Day 1: Frankfurt Airport to Jörg and Andrea's, 24 km
|Heading out from Wiesloch. Thanks, Carol!|
Day 3: Wiesloch to Pforzheim, 72 km
Day 4: Pforzheim to Villingen-Schwinningen, 150 km
Day 5: Villingen-Schwinningen to Freienstein, 95 km
Day 6: Freienstein to Bern, 153 km
Day 7: rest in Bern
Day 8: Bern to Lausanne, 105 km
Day 9: Lausanne to Corbonod, 110 km
Day 10: Corbonod to Voreppe, 102 km
It's been a week into my tour from Frankfurt to Barcelona and I've hardly had a spare moment to write. I wondered whether it's even worth keeping a blog for this trip, but decided to do it, even if my posts are few and far between. This trip has been fantastic so far, and I want to share my experience with you, my reader, as well as my future self!
Nicole and I decided not to bring a tent with us on this tour and instead stay with people along the way. So far, this has worked out quite well for us, although it requires an amount of planning that we're not used to. Also, with a tent, you can easily stop early if the weather's bad or you want to stay in a place a bit longer, or ride later into the day if the wind is at your back or you have lots of energy. Without, it is important to get to where you need to go every night, which takes away some of the spontaneity of cycle touring. But it certainly has its benefits. In addition to the comfort of daily showers, home-cooked meals and warm beds, this way of cycle touring allows you to meet some great people. Most of our hosts have been from Warm Showers, an online hospitality community for touring cyclists. Nicole and I are constantly impressed by how great a concept this is. Every host we have had has been so warm and inviting, truly making is feel at home in their home. And because Warm Showers is a site specifically for cycle tourists, there is always common ground between us and our hosts: it's fun to swap stories about cycle touring, share routes and get to know like-minded people!Cycling through Germany and Switzerland was pretty great. Unlike Canada, these countries have extensive biking infrastructure, allowing us to ride along bicycle paths a lot of the time. It is possible to cross Germany only using the bike paths, but we used roads a good deal as well, since the bike paths are sometimes unpaved and often poorly signed, making it frustrating to get to our destination.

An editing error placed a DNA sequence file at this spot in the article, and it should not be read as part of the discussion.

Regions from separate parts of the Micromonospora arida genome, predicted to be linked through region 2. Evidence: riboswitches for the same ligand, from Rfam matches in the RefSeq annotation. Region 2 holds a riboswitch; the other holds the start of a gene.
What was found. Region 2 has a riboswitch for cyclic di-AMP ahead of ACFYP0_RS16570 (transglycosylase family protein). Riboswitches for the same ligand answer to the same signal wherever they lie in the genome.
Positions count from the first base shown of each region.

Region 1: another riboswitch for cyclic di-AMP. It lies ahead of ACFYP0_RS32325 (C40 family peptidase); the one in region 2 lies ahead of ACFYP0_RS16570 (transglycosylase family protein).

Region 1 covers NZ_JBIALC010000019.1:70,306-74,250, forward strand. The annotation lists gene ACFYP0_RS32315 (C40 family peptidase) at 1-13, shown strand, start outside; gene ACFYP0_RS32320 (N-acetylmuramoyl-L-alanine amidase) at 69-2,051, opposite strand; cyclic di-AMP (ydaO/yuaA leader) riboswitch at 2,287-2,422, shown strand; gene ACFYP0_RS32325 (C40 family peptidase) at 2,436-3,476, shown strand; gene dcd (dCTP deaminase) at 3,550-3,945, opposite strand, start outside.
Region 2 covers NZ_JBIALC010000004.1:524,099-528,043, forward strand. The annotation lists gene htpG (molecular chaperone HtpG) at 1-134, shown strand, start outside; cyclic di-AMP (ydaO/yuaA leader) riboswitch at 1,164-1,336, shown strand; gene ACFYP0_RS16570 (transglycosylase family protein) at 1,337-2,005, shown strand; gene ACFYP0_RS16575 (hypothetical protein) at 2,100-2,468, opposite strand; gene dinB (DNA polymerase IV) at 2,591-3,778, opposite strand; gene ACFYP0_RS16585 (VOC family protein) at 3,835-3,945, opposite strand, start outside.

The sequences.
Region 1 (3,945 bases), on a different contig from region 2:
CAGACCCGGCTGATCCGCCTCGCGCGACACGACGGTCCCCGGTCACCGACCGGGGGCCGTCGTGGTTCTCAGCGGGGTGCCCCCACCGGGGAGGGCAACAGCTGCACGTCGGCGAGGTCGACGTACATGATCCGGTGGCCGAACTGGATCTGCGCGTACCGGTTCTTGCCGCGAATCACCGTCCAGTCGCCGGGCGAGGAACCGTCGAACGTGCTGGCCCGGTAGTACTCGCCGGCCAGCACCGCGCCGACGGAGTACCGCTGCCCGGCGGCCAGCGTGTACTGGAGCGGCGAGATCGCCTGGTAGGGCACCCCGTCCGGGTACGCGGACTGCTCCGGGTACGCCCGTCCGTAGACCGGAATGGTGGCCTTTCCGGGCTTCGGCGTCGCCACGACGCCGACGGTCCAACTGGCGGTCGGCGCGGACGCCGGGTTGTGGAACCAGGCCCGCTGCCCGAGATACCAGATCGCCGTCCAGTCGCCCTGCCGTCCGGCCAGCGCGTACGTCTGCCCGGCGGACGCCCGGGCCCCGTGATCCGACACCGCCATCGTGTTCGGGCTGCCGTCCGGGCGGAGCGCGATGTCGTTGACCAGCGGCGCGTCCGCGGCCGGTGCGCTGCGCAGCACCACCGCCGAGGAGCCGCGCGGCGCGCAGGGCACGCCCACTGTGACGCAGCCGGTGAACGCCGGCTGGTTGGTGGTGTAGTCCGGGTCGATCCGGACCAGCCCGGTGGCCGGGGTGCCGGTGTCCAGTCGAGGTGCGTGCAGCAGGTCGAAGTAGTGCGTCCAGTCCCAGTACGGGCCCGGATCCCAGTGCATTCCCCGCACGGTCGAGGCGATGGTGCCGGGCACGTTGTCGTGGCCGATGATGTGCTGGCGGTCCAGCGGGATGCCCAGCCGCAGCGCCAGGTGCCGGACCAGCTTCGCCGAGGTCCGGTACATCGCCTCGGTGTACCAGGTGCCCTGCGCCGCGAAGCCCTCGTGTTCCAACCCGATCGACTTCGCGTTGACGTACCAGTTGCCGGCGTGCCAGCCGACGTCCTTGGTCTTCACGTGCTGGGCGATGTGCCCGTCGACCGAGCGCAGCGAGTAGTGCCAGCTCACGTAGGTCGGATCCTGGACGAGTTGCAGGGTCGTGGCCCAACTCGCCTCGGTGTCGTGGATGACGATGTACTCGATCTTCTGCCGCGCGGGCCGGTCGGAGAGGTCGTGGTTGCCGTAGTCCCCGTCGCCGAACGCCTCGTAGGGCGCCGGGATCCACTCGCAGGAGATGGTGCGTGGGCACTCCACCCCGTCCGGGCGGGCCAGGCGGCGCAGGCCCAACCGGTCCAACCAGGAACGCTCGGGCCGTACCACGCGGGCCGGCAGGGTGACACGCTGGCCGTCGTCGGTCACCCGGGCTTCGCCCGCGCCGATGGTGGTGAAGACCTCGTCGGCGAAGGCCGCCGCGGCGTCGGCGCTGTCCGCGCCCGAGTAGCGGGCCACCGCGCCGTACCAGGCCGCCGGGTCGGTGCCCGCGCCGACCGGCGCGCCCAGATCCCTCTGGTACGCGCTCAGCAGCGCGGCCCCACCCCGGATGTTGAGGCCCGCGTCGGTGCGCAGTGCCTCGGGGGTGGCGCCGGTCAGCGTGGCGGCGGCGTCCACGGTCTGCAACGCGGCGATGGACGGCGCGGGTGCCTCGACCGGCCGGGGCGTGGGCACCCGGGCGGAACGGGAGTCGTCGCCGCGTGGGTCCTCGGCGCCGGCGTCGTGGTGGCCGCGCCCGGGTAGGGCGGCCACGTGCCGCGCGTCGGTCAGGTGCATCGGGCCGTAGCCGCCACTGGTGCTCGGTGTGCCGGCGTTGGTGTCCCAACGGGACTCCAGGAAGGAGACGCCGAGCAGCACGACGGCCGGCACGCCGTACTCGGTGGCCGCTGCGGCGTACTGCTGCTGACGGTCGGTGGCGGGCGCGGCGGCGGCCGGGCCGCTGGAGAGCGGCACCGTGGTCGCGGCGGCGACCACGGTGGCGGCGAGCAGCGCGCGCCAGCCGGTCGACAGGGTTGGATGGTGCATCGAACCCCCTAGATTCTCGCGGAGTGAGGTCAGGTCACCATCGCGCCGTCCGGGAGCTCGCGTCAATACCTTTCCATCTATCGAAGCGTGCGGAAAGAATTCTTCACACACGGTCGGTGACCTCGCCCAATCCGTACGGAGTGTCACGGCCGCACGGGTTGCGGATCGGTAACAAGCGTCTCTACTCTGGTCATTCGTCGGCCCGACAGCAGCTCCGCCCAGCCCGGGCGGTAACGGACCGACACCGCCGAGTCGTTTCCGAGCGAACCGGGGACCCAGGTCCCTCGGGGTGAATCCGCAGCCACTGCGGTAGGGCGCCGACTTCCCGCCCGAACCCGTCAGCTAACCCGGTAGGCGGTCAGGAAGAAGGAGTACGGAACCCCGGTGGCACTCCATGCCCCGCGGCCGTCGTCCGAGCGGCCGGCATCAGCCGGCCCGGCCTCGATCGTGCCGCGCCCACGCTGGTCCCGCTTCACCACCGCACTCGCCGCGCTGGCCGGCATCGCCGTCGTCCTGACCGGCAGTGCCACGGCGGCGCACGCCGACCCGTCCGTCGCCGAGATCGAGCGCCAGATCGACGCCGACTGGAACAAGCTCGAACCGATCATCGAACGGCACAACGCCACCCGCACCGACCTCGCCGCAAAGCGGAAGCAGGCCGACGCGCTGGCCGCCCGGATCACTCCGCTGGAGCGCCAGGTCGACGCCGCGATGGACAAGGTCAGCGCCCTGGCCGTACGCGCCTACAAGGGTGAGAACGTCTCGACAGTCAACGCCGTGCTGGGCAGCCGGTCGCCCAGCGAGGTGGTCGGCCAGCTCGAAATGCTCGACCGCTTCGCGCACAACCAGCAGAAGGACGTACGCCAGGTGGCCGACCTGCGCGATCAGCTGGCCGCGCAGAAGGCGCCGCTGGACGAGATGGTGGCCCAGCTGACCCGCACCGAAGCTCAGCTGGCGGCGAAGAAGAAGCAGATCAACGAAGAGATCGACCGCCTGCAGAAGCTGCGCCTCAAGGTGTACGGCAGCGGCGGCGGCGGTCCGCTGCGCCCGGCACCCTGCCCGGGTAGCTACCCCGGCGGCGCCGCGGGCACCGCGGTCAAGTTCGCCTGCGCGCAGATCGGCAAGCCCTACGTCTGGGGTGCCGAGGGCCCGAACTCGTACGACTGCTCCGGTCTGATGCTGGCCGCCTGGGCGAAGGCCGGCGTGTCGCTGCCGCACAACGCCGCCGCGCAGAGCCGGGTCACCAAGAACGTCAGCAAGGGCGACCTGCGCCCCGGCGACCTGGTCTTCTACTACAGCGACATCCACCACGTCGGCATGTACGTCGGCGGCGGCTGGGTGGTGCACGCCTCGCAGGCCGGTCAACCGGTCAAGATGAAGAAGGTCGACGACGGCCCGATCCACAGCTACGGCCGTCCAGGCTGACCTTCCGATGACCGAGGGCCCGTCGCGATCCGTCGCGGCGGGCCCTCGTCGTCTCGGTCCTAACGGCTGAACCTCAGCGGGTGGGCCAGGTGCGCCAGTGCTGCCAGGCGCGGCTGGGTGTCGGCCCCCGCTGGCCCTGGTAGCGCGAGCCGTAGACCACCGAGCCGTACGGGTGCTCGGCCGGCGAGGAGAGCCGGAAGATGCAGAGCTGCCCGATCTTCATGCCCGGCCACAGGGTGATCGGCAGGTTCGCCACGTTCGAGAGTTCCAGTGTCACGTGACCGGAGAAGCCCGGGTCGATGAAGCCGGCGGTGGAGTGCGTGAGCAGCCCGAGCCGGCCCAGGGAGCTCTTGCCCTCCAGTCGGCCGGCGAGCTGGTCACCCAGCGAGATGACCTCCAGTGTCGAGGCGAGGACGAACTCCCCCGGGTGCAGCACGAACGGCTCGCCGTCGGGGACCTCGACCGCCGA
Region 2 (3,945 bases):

Yesterday we crossed the border into France and, so far, it has been beautiful! We cycled today from a small village called Corbonod to a another called Voreppe. We are in some serious mountains now, and today was probably the most fun day of riding yet. We had a few ridiculously long and, in parts, insanely steep climbs, but also some amazing descents. If a picture is worth a thousand words, a video would be worth at least a million: I wish I had one in order to show you how insane these descents are! The hills are steep, the road is winding, the view is spectacular--and you get to take it all in at 70km/h. An experience at once terrifying and exhilarating!Right now, we are relaxing in the home of our second French hosts, Alain and Thérèse. Being here makes me really wish I knew how to speak French. Nicole was in French immersion, so she has been the one doing most of the communicating since we entered the French part of Switzerland. I'm actually surprised by how much of the conversation I can understand--almost all of it--but it's so frustrating not to be able to join in. In a way, it would almost be better not to understand a thing, so at least I wouldn't know what I was missing. In any case, I am inspired anew to refresh my French language skills. Perhaps a course in Toronto? In the meantime, Nicole has been doing an excellent job as my teacher and translator! :)
The plan from here is to ride almost directly south to the coast and then follow it to Barcelona, where we hope to arrive by July 12th. I will try to post as often as I am able!